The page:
## Recap

In the previous chapter we discussed:

• Interactive decision making;
• Extensive form games;
• Extensive form games and representing information sets.

We did this looking at a game called “the battle of the sexes”:

Can we think of a better way of representing this game?

## Normal form games

Another representation for a game is called the normal form.

### Definition of a normal form game

A $$N$$ player normal form game consists of:

1. A finite set of $$N$$ players;
2. Strategy spaces for the players: $$S_1, S_2, S_3, \dots S_N$$;
3. Payoff functions for the players: $$u_i:S_{1}\times S_2\dots\times S_N\to \mathbb{R}$$

The convention used in this course (unless otherwise stated) is that all players aim to choose from their strategies in such a way as to maximise their utilities.

A natural way of representing a two player normal form game is using a bi-matrix. If we assume that $$N=2$$ and $$S_1=\{r_i\;|\;1\leq i\leq m \}$$ and $$S_2=\{c_j\;|\;1\leq j\leq n \}$$ then a bi-matrix representation of the game considered is shown.

### Some examples

#### The battle of the sexes

This is the game we’ve been looking at between Bob and Celine:

#### Prisoners’ Dilemma

Assume two thieves have been caught by the police and separated for questioning. If both thieves cooperate and don’t divulge any information they will each get a short sentence. If one defects he/she is offered a deal while the other thief will get a long sentence. If they both defect they both get a medium length sentence.

#### Hawk-Dove

Suppose two birds of prey must share a limited resource. The birds can act like a hawk or a dove. Hawks always fight over the resource to the point of exterminating a fellow hawk and/or take a majority of the resource from a dove. Two doves can share the resource.

#### Pigs

Consider two pigs. One dominant pig and one subservient pig. These pigs share a pen. There is a lever in the pen that delivers food but if either pig pushes the lever it will take them a little while to get to the food. If the dominant pig pushes the lever, the subservient pig has some time to eat most of the food before being pushed out of the way. If the subservient pig push the lever, the dominant pig will eat all the food. Finally if both pigs go to push the lever the subservient pig will be able to eat a third of the food.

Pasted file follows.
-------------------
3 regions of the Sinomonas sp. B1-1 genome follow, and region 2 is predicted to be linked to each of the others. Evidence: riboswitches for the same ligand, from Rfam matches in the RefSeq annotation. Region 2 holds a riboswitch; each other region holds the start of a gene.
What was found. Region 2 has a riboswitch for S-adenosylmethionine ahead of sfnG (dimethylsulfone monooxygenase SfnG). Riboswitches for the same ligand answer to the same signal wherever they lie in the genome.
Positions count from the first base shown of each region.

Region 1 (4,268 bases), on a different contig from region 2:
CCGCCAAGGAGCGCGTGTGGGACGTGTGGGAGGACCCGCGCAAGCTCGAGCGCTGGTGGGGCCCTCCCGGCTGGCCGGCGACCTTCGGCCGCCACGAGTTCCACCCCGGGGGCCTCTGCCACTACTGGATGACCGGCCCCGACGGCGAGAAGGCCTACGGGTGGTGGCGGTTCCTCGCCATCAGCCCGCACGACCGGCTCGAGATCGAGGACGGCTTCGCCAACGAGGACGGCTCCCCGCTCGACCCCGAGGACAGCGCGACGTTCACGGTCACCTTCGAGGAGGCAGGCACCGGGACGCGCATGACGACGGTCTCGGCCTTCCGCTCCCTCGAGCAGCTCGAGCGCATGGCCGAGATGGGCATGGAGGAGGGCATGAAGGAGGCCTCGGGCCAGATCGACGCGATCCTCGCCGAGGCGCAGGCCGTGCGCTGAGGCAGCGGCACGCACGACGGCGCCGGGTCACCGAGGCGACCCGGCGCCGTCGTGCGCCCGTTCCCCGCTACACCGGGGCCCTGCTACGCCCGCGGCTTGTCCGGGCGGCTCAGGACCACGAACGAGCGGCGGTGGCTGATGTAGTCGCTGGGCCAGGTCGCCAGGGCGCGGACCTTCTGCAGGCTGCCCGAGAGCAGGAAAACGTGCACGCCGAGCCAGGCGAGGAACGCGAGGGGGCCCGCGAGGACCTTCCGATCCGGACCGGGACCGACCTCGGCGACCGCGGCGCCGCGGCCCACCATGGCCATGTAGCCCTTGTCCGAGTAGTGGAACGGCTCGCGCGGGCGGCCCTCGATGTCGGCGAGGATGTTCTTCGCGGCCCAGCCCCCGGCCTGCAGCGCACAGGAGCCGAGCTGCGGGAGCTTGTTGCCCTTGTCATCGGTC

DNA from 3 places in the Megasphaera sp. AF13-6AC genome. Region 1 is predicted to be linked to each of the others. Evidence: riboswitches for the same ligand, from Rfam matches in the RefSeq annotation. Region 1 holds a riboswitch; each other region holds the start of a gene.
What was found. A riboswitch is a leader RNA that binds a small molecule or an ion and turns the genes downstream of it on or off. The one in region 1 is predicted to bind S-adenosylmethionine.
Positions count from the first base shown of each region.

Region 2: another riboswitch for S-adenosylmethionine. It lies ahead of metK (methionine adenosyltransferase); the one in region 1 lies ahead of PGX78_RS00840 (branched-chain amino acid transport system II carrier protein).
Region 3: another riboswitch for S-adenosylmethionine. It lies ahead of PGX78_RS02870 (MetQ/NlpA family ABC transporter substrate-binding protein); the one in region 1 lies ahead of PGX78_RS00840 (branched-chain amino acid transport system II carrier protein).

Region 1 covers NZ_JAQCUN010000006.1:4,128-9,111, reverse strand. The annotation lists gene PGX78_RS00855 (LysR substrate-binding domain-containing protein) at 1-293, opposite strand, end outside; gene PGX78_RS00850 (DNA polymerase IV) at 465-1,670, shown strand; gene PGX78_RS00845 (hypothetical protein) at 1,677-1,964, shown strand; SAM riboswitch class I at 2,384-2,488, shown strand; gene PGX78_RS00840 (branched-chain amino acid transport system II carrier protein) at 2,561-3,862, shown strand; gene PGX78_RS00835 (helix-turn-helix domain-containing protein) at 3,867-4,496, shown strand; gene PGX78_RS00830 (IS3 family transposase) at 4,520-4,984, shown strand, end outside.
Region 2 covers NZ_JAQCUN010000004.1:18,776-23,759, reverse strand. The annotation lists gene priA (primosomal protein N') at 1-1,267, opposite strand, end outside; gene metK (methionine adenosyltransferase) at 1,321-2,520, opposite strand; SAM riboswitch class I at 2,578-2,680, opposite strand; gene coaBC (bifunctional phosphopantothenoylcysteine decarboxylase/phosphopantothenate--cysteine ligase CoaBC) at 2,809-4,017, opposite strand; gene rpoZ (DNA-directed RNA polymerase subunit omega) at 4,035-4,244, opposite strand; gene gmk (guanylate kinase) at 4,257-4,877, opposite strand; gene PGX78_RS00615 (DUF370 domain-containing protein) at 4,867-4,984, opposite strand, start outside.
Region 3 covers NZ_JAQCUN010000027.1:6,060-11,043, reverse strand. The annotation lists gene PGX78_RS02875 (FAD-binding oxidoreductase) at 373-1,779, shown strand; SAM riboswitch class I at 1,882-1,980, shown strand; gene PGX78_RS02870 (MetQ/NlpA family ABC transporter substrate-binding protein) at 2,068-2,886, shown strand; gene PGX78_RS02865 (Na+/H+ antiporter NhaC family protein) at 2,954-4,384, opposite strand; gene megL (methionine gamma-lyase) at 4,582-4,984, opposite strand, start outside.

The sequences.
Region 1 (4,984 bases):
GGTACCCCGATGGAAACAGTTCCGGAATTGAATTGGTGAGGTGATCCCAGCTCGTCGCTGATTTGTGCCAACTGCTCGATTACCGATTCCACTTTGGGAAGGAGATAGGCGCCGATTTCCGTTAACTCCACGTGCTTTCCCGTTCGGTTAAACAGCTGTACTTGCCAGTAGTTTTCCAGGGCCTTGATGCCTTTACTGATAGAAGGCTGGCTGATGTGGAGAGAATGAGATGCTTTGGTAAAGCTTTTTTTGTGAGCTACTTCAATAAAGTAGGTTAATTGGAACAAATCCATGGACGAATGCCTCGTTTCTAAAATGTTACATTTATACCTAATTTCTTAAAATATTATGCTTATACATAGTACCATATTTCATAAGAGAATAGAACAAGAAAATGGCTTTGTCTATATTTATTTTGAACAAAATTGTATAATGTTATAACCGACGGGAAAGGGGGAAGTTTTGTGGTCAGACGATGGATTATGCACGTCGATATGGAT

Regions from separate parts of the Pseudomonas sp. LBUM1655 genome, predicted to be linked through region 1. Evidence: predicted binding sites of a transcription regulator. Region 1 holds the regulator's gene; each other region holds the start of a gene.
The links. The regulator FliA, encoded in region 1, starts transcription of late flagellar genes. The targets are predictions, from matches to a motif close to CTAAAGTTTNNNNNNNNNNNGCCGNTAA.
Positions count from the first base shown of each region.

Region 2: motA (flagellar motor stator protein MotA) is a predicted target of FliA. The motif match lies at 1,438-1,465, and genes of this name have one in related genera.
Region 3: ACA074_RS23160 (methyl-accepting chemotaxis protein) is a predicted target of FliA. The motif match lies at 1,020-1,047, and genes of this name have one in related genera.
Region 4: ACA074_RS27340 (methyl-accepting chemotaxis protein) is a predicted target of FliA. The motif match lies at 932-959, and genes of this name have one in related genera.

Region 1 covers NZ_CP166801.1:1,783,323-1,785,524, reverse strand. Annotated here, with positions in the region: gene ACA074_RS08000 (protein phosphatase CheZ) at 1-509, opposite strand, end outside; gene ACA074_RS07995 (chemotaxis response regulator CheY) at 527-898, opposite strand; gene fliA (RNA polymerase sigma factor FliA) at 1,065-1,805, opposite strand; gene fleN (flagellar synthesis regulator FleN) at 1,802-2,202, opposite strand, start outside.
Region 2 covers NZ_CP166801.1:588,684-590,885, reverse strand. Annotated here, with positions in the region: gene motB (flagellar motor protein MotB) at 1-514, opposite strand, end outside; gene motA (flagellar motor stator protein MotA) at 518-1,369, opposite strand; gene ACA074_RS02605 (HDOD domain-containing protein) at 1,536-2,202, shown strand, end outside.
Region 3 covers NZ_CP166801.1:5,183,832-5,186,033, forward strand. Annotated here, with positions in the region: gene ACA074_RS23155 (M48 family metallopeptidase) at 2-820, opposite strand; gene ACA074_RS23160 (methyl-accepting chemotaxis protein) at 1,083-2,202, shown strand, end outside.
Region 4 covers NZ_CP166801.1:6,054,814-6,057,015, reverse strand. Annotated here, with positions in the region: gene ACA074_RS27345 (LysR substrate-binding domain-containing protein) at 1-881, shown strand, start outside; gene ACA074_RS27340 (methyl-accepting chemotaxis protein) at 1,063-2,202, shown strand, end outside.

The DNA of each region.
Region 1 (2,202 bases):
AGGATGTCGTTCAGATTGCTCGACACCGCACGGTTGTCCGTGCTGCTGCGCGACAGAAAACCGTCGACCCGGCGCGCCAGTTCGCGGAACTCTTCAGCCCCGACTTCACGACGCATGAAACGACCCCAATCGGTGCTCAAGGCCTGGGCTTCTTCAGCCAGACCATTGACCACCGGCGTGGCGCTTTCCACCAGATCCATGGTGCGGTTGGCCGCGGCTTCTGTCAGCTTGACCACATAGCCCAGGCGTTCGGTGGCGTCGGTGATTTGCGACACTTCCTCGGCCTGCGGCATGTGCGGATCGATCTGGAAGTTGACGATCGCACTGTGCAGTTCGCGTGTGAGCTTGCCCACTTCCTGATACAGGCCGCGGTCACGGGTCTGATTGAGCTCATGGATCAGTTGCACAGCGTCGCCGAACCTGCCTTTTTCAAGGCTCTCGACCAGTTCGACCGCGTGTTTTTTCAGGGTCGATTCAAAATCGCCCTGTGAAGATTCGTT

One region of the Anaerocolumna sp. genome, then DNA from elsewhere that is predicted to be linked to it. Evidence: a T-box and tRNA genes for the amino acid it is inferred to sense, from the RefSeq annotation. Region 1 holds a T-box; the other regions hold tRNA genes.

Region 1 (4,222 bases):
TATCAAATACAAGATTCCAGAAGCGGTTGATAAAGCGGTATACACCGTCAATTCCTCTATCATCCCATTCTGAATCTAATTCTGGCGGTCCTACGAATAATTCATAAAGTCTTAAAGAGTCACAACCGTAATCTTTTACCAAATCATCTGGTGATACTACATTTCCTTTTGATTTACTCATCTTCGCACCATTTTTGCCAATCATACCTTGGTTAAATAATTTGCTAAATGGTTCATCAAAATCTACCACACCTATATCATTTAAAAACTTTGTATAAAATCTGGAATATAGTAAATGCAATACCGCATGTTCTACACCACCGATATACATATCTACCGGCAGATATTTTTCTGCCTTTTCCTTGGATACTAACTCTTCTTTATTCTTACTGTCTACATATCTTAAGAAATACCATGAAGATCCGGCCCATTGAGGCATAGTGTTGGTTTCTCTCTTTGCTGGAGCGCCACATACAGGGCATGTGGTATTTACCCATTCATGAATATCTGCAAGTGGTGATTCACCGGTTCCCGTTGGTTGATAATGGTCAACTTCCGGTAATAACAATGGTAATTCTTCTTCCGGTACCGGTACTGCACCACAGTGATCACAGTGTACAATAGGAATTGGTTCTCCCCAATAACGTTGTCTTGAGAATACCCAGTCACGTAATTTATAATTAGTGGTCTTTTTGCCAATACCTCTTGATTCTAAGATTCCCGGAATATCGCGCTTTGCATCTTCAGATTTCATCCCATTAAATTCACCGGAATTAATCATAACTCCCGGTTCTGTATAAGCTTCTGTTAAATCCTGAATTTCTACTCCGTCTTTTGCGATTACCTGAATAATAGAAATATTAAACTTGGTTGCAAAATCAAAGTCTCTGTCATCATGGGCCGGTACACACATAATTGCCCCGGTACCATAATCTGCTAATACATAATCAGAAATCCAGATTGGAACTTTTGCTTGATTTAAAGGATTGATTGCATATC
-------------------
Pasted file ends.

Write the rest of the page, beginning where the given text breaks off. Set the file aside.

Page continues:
#### Matching pennies

Consider two players who can choose to display a coin either Heads facing up or Tails facing up. If both players show the same face then player 1 wins, if not then player 2 wins.

## Mixed Strategies

So far we have only considered so called pure strategies. We will now allow players to play mixed strategies.

### Definition of a mixed strategy

In an $$N$$ player normal form game a mixed strategy for player $$i$$ denoted by $$\sigma_i\in[0,1]^{|S_i|}_{\mathbb{R}}$$ is a probability distribution over the pure strategies of player $$i$$. So:

For a given player $$i$$ we denote the set of mixed strategies as $$\Delta S_i$$.

For example in the matching pennies game discussed previously. A strategy profile of $$\sigma_1=(.2,.8)$$ and $$\sigma_2=(.6,.4)$$ implies that player 1 plays heads with probability .2 and player 2 plays heads with probability .6.

We can extend the utility function which maps from the set of pure strategies to $$\mathbb{R}$$ using expected payoffs. For a two player game we have:

(where we relax our notation to allow $$\sigma_i:S_i\to[0,1]_{\mathbb{R}}$$ so that $$\sigma_i(s_i)$$ denotes the probability of playing $$s_i\in S_i$$.)

## Matching pennies revisited.

In the previously discussed strategy profile of $$\sigma_1=(.2,.8)$$ and $$\sigma_2=(.6,.4)$$ the expected utilities can be calculated as follows:

$u_{1}(\sigma_1,\sigma_2)=\sum_{r\in S_1,c\in S_2}\sigma_1(r)\sigma_2(s)u_{1}(r,c)=.2\times.6\times 1+.2\times.4\times (-1)+.8\times .6\times (-1) + .8\times .4\times 1=-.12$ $u_{2}(\sigma_1,\sigma_2)=\sum_{r\in S_1,c\in S_2}\sigma_1(r)\sigma_2(s)u_{2}(r,c)=.2\times.6\times (-1)+.2\times.4\times 1+.8\times .6\times 1 + .8\times .4\times (-1)=.12$

### Example

If we assume that player 2 always plays tails, what is the expected utility to player 1?

Let $$\sigma_1=(x,1-x)$$ and we have $$\sigma_2=(0,1)$$ which gives:

Similarly if player 1 always plays tails the expected utility to player 2 is:

A plot of this is shown.

Add to this plot by assuming that the players independently both play heads.